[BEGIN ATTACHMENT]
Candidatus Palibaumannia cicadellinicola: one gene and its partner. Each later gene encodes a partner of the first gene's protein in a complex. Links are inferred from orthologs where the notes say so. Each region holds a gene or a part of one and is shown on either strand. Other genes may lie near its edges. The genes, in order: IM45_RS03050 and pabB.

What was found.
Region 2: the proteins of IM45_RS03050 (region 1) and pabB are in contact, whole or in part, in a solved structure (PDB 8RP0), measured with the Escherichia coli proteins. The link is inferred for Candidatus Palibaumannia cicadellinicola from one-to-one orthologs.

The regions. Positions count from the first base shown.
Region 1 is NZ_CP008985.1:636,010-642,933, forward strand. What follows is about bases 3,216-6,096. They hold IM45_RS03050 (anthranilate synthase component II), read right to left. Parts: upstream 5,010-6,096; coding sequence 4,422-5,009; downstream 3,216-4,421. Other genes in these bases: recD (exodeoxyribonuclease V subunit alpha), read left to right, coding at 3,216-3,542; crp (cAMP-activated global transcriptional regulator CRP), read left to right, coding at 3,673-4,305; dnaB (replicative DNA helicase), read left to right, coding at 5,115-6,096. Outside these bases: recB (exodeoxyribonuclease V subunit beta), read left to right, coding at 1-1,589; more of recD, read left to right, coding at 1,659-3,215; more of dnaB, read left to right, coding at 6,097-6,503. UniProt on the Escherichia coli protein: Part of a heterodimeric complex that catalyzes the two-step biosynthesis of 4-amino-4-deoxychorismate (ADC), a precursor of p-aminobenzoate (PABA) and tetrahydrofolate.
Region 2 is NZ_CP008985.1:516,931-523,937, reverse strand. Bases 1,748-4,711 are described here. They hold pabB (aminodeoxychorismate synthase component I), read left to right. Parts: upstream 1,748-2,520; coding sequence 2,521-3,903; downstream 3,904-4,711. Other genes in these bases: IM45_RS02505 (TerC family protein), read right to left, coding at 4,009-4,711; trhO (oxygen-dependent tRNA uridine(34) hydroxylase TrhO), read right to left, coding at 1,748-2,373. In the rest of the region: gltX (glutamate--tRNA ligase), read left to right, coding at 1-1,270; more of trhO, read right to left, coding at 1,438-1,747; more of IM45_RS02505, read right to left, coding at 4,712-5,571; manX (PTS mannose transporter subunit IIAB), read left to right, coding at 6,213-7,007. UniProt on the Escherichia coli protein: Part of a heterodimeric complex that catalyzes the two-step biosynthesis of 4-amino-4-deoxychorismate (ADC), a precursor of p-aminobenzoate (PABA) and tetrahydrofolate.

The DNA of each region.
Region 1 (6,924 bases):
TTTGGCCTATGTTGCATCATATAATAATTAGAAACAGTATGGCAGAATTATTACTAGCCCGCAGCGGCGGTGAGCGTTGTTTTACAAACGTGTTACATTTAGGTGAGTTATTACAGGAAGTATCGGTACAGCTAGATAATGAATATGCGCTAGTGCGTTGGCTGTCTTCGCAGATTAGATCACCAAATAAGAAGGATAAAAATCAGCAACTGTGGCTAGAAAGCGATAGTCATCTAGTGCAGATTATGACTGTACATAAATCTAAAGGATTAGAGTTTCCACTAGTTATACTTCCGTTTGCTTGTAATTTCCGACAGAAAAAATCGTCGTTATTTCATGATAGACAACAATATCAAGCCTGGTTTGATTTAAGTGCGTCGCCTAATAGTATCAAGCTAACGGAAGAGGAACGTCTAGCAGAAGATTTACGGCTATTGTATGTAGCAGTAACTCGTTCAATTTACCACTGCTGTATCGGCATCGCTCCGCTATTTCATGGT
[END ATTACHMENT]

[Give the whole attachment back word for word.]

Candidatus Palibaumannia cicadellinicola: one gene and its partner. Each later gene encodes a partner of the first gene's protein in a complex. Links are inferred from orthologs where the notes say so. Each region holds a gene or a part of one and is shown on either strand. Other genes may lie near its edges. The genes, in order: IM45_RS03050 and pabB.

What was found.
Region 2: the proteins of IM45_RS03050 (region 1) and pabB are in contact, whole or in part, in a solved structure (PDB 8RP0), measured with the Escherichia coli proteins. The link is inferred for Candidatus Palibaumannia cicadellinicola from one-to-one orthologs.

The regions. Positions count from the first base shown.
Region 1 is NZ_CP008985.1:636,010-642,933, forward strand. What follows is about bases 3,216-6,096. They hold IM45_RS03050 (anthranilate synthase component II), read right to left. Parts: upstream 5,010-6,096; coding sequence 4,422-5,009; downstream 3,216-4,421. Other genes in these bases: recD (exodeoxyribonuclease V subunit alpha), read left to right, coding at 3,216-3,542; crp (cAMP-activated global transcriptional regulator CRP), read left to right, coding at 3,673-4,305; dnaB (replicative DNA helicase), read left to right, coding at 5,115-6,096. Outside these bases: recB (exodeoxyribonuclease V subunit beta), read left to right, coding at 1-1,589; more of recD, read left to right, coding at 1,659-3,215; more of dnaB, read left to right, coding at 6,097-6,503. UniProt on the Escherichia coli protein: Part of a heterodimeric complex that catalyzes the two-step biosynthesis of 4-amino-4-deoxychorismate (ADC), a precursor of p-aminobenzoate (PABA) and tetrahydrofolate.
Region 2 is NZ_CP008985.1:516,931-523,937, reverse strand. Bases 1,748-4,711 are described here. They hold pabB (aminodeoxychorismate synthase component I), read left to right. Parts: upstream 1,748-2,520; coding sequence 2,521-3,903; downstream 3,904-4,711. Other genes in these bases: IM45_RS02505 (TerC family protein), read right to left, coding at 4,009-4,711; trhO (oxygen-dependent tRNA uridine(34) hydroxylase TrhO), read right to left, coding at 1,748-2,373. In the rest of the region: gltX (glutamate--tRNA ligase), read left to right, coding at 1-1,270; more of trhO, read right to left, coding at 1,438-1,747; more of IM45_RS02505, read right to left, coding at 4,712-5,571; manX (PTS mannose transporter subunit IIAB), read left to right, coding at 6,213-7,007. UniProt on the Escherichia coli protein: Part of a heterodimeric complex that catalyzes the two-step biosynthesis of 4-amino-4-deoxychorismate (ADC), a precursor of p-aminobenzoate (PABA) and tetrahydrofolate.

The DNA of each region.
Region 1 (6,924 bases):
TTTGGCCTATGTTGCATCATATAATAATTAGAAACAGTATGGCAGAATTATTACTAGCCCGCAGCGGCGGTGAGCGTTGTTTTACAAACGTGTTACATTTAGGTGAGTTATTACAGGAAGTATCGGTACAGCTAGATAATGAATATGCGCTAGTGCGTTGGCTGTCTTCGCAGATTAGATCACCAAATAAGAAGGATAAAAATCAGCAACTGTGGCTAGAAAGCGATAGTCATCTAGTGCAGATTATGACTGTACATAAATCTAAAGGATTAGAGTTTCCACTAGTTATACTTCCGTTTGCTTGTAATTTCCGACAGAAAAAATCGTCGTTATTTCATGATAGACAACAATATCAAGCCTGGTTTGATTTAAGTGCGTCGCCTAATAGTATCAAGCTAACGGAAGAGGAACGTCTAGCAGAAGATTTACGGCTATTGTATGTAGCAGTAACTCGTTCAATTTACCACTGCTGTATCGGCATCGCTCCGCTATTTCATGGT